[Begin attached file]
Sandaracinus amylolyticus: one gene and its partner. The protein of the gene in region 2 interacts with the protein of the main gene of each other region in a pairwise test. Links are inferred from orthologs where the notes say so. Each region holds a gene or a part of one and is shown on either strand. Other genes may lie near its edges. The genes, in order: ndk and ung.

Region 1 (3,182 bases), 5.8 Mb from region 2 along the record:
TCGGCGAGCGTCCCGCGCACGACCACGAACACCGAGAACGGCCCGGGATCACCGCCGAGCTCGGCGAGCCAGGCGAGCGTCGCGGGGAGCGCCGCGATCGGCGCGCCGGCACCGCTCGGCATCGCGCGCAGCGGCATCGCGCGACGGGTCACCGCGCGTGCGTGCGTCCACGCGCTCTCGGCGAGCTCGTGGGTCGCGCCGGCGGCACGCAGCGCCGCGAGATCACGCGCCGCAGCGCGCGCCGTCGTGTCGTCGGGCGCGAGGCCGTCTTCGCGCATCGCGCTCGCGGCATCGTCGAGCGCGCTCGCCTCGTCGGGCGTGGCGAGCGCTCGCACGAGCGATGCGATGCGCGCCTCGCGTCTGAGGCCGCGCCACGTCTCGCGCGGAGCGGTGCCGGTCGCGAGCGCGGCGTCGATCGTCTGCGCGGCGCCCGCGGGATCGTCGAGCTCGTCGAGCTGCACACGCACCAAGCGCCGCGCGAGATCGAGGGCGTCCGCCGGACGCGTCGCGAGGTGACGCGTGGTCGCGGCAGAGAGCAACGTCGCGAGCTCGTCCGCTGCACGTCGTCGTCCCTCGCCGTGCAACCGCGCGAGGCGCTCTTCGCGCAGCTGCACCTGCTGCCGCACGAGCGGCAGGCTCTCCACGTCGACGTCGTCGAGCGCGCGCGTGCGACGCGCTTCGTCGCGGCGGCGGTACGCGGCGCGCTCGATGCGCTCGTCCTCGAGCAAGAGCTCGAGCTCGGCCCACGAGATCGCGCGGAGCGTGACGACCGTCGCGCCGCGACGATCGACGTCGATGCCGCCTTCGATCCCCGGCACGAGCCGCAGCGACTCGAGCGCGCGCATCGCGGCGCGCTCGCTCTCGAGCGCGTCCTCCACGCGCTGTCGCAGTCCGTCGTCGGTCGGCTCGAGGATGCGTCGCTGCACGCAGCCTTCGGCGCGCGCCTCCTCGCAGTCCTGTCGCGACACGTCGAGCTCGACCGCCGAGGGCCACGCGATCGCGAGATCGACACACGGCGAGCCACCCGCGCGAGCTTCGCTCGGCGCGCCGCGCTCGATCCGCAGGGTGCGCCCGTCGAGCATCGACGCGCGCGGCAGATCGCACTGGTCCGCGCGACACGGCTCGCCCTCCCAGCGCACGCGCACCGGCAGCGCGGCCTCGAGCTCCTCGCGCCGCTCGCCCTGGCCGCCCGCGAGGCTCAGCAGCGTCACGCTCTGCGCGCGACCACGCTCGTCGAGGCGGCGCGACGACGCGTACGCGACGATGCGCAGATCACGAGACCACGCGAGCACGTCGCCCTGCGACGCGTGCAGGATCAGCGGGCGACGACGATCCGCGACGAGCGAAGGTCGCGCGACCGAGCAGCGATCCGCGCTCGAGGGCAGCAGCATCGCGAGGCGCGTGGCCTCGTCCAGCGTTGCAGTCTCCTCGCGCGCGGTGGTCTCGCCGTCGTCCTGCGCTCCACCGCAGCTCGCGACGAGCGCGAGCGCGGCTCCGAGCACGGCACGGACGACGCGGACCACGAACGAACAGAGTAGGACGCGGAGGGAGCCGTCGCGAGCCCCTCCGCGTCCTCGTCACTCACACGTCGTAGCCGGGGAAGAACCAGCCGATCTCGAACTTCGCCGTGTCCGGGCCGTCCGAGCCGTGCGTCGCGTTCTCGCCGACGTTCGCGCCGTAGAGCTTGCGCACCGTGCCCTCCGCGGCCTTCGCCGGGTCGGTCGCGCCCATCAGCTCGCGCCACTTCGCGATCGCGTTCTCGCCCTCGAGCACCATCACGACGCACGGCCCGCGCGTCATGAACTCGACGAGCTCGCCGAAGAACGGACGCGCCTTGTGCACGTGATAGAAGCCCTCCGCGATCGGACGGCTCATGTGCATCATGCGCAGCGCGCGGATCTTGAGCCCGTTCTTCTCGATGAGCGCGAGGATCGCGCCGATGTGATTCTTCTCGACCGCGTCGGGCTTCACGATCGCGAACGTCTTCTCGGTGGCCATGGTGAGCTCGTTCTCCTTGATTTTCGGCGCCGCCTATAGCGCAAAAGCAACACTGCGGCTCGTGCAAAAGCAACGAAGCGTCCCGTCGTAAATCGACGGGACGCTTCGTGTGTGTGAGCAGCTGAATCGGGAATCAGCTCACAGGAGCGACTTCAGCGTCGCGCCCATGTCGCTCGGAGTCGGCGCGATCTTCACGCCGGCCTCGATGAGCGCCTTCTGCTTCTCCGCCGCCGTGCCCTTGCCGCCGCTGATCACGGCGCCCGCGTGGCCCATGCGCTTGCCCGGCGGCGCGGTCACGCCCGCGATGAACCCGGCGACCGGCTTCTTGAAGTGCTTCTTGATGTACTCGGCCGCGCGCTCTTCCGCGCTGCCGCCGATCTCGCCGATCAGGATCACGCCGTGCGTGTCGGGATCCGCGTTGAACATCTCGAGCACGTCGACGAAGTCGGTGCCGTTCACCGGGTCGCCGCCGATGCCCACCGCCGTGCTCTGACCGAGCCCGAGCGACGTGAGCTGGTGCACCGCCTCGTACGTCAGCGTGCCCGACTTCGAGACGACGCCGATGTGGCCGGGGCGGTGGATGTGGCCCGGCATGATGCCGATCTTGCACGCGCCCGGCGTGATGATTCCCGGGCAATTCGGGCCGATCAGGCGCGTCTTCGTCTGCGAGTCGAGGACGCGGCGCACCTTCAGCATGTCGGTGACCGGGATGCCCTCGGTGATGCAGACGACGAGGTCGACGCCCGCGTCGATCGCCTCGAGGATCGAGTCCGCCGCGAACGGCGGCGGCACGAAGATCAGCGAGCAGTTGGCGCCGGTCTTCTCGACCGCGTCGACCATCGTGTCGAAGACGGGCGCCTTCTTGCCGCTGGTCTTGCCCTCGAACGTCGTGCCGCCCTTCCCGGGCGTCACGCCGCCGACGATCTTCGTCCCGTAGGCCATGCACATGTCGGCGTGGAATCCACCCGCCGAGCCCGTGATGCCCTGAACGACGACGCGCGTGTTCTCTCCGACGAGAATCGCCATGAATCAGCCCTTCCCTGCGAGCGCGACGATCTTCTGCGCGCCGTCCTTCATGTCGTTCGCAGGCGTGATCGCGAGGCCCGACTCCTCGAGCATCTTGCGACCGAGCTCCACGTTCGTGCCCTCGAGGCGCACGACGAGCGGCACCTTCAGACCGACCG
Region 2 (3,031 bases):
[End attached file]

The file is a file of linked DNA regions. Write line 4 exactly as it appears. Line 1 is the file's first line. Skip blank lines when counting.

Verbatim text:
Region 2 (3,031 bases):